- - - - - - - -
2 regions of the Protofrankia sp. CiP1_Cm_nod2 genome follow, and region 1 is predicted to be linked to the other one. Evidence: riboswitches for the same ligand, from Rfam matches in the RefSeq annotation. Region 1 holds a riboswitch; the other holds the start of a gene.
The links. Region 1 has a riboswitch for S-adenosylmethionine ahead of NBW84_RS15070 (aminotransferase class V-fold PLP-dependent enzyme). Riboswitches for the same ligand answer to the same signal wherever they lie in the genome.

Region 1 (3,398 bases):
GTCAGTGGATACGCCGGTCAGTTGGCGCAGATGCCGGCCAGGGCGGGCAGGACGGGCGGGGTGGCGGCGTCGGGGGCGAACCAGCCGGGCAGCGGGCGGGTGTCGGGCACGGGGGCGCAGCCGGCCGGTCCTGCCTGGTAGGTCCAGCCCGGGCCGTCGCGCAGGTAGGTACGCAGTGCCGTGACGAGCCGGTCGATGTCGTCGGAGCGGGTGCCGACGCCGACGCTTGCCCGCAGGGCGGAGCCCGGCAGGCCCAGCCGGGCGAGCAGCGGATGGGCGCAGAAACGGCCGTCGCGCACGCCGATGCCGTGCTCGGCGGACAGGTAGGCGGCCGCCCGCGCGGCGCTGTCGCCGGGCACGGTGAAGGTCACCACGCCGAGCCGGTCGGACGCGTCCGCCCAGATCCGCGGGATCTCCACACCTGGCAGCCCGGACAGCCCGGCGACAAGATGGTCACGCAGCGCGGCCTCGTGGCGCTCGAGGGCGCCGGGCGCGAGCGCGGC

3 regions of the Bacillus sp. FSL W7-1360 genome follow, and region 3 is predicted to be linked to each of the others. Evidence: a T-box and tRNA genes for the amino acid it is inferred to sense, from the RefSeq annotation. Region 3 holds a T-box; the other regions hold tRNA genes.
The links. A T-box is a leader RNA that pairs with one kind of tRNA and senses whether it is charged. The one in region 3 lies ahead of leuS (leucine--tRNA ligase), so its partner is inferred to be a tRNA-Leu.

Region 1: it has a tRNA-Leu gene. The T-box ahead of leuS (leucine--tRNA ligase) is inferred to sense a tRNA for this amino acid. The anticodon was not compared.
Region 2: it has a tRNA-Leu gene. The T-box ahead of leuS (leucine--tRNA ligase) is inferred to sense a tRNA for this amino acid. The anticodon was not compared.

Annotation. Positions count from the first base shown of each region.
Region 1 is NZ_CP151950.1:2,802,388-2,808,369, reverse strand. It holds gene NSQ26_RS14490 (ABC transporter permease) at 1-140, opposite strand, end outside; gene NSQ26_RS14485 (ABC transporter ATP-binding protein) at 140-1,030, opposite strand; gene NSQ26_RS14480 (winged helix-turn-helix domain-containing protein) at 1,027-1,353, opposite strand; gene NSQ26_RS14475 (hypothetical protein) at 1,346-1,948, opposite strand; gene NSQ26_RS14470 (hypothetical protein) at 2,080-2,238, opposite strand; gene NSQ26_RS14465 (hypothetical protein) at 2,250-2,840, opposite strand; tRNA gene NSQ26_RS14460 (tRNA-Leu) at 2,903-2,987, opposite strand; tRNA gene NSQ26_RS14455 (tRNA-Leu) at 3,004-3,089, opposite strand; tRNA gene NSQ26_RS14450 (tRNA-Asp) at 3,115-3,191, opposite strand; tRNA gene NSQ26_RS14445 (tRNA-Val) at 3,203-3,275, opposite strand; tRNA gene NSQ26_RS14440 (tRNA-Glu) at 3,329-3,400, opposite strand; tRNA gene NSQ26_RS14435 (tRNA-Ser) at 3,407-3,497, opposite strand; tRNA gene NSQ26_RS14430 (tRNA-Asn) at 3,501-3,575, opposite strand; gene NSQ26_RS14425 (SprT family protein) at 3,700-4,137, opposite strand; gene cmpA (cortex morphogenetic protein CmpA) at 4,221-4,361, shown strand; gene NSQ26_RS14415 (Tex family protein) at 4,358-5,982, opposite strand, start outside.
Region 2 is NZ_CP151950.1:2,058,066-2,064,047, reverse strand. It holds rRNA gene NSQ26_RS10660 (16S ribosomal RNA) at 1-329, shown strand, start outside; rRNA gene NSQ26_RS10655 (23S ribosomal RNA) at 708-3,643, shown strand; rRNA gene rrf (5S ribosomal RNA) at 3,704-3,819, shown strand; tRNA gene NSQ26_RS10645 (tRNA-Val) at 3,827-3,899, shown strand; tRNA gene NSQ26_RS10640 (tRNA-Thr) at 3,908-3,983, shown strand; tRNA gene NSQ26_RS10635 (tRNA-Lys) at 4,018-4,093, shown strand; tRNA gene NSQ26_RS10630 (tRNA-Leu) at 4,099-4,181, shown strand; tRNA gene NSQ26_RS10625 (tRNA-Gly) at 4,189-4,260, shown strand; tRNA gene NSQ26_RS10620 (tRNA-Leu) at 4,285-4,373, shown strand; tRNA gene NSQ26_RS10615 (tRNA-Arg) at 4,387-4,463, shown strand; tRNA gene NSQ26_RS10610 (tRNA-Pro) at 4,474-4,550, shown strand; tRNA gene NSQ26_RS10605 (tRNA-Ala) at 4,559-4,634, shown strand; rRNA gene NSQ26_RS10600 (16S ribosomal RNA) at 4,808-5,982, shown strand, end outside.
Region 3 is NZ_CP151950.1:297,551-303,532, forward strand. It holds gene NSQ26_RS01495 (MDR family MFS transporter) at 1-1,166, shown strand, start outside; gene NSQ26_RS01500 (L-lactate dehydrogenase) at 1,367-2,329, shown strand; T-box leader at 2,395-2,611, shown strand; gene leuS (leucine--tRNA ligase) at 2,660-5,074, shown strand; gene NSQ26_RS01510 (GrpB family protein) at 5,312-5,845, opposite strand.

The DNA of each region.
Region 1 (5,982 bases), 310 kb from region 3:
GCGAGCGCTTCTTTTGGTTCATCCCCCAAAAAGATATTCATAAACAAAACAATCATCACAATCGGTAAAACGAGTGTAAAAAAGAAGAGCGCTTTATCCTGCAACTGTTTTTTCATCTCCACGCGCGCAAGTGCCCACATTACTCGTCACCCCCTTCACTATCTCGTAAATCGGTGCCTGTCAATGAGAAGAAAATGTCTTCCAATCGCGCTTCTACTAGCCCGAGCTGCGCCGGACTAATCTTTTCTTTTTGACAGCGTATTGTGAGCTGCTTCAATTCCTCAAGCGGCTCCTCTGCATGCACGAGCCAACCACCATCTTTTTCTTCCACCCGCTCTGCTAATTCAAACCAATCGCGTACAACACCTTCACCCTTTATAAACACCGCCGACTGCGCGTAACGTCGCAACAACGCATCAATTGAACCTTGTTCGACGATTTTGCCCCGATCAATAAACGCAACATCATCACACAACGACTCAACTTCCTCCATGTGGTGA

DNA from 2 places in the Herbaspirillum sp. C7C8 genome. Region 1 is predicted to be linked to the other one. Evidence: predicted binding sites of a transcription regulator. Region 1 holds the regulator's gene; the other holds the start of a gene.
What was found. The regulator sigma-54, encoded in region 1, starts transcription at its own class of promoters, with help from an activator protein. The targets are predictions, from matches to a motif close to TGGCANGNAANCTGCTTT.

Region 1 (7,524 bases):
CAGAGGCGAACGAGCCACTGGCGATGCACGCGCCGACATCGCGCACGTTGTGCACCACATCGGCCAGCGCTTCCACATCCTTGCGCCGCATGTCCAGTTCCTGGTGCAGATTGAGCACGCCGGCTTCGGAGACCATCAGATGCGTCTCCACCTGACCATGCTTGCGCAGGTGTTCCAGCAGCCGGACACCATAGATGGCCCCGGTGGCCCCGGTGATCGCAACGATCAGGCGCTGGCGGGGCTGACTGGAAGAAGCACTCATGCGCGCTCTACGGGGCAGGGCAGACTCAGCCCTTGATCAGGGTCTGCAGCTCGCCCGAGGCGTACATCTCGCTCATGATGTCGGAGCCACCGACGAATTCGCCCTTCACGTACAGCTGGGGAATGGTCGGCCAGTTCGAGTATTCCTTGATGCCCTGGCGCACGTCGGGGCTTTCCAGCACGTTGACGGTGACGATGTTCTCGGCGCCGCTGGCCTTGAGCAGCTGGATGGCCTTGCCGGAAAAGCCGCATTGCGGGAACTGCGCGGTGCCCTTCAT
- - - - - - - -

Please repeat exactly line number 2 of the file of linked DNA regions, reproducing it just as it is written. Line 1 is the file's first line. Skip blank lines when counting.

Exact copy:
The links. Region 1 has a riboswitch for S-adenosylmethionine ahead of NBW84_RS15070 (aminotransferase class V-fold PLP-dependent enzyme). Riboswitches for the same ligand answer to the same signal wherever they lie in the genome.